In my previous posting I talked about ethanol. I know there are other promising ways of producing ethanol but lets be honest, nothing from the ethanol camp, as of yet, has as much promise as some of the biodiesel production methods. Currently the major source used to produce biodiesel is soybeans. Soybeans unfortunately do not have a very good EROI(Energy Return Of Investment), much like corn does not. EROI is the ratio of the amount of usable energy acquired from a particular energy resource to the amount of energy expended to obtain that energy resource (http://en.wikipedia.org/wiki/EROEI). Basically, energy return on investment is the measure of the amount of energy needed to create biofuel (for example) and then the amount of usable energy you have from the biofuel. If the amount of energy needed to create a biofuel is not significantly less than the amount of useful energy contained in the biofuel then the energy source becomes less and less useful, much like soybeans or corn. Soybeans, at this point, are a major biodiesel fuel source used for mass production. Soybeans have worked as a beginning biodiesel producer but the effects on our water table and environment won’t allow them to be a viable mass production source into the future. Rapeseed and canola are better options when comparing them to soybeans but you still have to use farmland to grow a crop, to make a fuel and to power society. This requires the use of farmland, farm equipment, fertilizers and pesticides, and water. Though canola and rapeseed both produce more oil per acre, which requires less farmland, neither of these crops are solutions to the problem. Now I am not against using crops like canola or rapeseed to produce biodiesel in small quantities, but to do so at a scale that would even come close to meeting the diesel demand would be detrimental. We need to stop using food products and valuable farmland to produce fuels, we need to use food products for food and farmland to grow food.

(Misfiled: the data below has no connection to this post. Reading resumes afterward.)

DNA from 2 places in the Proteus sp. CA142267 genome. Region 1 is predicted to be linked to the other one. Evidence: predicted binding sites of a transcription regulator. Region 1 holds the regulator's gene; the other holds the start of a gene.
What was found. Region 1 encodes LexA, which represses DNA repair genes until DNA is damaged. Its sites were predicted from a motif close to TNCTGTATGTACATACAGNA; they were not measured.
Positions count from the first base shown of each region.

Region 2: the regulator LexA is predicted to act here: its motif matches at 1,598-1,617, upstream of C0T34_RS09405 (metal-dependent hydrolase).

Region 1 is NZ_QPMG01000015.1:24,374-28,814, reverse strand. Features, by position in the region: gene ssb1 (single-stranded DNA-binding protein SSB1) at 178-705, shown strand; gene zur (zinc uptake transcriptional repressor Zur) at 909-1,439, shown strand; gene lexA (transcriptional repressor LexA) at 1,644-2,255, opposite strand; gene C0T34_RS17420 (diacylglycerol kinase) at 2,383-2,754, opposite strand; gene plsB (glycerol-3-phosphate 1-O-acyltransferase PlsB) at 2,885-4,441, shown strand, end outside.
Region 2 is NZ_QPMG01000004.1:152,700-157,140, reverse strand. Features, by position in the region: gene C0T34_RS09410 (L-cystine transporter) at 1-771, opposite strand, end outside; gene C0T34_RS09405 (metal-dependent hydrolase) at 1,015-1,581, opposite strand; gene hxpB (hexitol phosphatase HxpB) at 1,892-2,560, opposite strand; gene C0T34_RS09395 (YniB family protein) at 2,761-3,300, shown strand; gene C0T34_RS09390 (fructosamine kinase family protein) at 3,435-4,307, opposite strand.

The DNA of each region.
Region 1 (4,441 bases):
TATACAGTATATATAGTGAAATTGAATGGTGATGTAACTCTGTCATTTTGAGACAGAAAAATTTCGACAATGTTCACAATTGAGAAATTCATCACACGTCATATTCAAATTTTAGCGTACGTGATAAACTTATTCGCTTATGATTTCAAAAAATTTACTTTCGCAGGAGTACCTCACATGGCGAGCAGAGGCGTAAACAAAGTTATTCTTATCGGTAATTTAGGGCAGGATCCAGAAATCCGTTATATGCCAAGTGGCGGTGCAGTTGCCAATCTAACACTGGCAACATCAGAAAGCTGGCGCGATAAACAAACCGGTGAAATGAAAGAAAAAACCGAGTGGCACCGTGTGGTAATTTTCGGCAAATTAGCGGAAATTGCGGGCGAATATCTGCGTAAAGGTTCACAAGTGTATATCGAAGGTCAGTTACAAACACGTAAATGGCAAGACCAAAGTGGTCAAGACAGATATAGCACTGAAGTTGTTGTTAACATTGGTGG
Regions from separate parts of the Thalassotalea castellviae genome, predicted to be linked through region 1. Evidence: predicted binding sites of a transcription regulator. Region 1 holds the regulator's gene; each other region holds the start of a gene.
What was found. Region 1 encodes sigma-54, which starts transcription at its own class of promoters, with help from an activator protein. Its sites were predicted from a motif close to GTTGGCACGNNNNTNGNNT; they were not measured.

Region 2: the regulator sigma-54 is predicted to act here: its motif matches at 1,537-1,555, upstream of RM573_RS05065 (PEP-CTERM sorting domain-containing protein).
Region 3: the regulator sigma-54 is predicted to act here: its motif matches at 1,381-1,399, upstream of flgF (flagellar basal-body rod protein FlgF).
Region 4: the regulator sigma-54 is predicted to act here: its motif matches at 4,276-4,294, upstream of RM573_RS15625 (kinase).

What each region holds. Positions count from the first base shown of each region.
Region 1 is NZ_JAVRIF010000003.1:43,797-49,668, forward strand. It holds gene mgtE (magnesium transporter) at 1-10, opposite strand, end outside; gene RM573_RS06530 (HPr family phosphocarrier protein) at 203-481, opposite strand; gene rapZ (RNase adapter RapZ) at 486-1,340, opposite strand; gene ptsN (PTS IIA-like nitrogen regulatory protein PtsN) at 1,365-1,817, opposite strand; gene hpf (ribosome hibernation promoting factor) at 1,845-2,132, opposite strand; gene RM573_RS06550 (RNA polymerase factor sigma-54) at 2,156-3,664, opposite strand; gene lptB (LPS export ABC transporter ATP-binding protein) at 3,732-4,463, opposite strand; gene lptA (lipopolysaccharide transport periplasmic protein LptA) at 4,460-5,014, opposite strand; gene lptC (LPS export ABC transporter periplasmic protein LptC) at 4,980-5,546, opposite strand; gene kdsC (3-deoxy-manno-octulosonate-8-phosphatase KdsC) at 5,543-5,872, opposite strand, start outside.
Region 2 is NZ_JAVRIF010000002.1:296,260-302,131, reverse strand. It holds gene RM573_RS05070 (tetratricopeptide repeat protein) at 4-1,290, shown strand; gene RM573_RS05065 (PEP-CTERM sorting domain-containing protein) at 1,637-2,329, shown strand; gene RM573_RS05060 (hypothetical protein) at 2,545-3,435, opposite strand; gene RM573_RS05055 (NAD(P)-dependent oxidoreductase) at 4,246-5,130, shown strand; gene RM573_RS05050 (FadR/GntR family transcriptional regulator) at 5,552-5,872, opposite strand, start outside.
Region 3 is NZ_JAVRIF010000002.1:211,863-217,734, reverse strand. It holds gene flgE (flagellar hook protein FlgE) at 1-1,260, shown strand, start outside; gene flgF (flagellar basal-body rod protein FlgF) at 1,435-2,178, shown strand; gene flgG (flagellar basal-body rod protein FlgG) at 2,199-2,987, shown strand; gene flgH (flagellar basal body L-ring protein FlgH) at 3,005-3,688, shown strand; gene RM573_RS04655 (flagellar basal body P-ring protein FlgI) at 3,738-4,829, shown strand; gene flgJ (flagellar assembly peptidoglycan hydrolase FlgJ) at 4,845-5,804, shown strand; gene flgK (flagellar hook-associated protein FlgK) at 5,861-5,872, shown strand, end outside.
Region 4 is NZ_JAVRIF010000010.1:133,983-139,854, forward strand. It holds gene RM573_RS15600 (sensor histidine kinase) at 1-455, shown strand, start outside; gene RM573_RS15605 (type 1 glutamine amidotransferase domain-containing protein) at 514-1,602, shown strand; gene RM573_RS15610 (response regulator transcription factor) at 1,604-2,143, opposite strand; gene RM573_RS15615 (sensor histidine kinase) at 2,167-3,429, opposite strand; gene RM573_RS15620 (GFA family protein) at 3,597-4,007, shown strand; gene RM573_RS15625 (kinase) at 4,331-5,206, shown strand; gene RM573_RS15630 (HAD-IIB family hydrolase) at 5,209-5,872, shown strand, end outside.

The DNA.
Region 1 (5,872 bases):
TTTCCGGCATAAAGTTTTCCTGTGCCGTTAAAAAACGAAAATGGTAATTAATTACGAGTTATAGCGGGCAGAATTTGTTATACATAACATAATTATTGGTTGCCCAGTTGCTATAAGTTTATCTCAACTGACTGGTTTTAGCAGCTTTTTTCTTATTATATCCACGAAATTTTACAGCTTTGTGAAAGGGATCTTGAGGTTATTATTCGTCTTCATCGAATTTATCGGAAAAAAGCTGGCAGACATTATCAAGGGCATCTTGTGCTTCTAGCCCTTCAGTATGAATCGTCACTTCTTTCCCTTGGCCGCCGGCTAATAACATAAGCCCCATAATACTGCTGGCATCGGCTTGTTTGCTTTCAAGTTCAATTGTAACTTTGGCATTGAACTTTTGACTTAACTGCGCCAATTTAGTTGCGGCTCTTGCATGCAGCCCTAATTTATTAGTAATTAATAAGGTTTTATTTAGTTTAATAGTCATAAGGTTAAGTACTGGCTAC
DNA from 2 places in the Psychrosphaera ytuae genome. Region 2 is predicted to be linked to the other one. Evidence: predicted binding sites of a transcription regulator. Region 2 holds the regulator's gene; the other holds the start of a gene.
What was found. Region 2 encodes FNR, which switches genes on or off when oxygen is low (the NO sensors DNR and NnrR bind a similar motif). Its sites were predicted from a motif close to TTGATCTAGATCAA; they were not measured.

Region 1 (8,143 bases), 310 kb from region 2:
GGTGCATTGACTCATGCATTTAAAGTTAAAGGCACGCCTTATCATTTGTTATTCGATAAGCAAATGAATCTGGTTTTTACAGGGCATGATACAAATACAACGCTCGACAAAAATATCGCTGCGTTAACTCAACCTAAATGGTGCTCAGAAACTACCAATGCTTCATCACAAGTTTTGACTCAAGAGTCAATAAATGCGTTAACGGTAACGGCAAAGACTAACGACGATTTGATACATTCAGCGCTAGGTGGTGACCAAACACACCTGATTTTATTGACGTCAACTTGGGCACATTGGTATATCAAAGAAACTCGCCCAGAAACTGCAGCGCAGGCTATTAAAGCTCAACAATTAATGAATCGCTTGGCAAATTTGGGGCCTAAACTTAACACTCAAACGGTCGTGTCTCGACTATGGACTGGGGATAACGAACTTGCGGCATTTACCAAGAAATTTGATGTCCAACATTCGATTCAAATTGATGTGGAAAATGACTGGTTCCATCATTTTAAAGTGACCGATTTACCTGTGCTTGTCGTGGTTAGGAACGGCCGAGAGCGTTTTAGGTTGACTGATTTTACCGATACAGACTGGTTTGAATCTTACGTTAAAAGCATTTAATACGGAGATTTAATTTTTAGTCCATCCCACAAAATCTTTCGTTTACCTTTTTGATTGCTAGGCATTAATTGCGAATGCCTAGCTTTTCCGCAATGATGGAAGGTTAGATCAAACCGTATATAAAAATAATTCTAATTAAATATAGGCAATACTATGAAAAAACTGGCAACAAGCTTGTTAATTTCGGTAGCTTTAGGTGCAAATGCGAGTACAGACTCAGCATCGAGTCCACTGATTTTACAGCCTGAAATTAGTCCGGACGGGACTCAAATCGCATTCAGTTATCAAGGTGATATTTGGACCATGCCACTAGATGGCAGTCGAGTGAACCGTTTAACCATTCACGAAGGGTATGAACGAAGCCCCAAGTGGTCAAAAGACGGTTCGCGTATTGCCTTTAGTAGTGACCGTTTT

There is one biofuel source that has great promise to alleviate many of the common drawbacks to biofuels, algae. Algae is just now starting to get some of the attention it deserves. Algae can be grown in open ponds and closed systems. Open pond systems have been studied for quite some time but one of the biggest challenges with an open pond system is controlling the type of algae growing in the pond. Naturally open pond systems are susceptible to contamination from outside sources, this is where closed systems excel. An example of a closed system is a bioreactor. A bioreactor is a closed system that pumps water though a network of tubing, the algae is then harvested from the water (http://img.alibaba.com/photo/100453709/Jeruz_Algaelink_Photo_Bio_Reactor.jpg) for biofuel production. Though some closed systems like bioreactors can use more energy than an open pond system and are more complex, the control over the type of algae growing in the system is very beneficial. Companies like GreenFuel Technologies have a bioreactor design that use CO2 from coal power plants to grow the algae within the system, this gives the bioreactor a steady flow of “food” for the algae. Valcent Products has one of the most interesting and promising closed systems that I have seen so far. It uses plastic bags hung vertically, these plastic bags have channels in them to direct the water through a series of paths to maximize the amount of sun the algae is exposed to for photosynthesis. This method is relatively simple in comparison to many other methods used to create biofuels. Valcent thinks their company can create a algae system that can create “…about 100,000 gallons of algae oil a year per acre, compared to about 30 gallons per acre from corn; 50 gallons from soybeans.” (http://www.cnn.com/2008/TECH/science/04/01/algae.oil/index.html). If you research oil production from algae you will find the estimated amount of oil per acre to have varying numbers. I am somewhat skeptical that 100,000 gallons of algae oil a year per acre is possible but even if that number is significantly less, like 15,000 or even more conservatively around 1800 like some estimate, it is still a much more viable option than any other biofuel source at this point.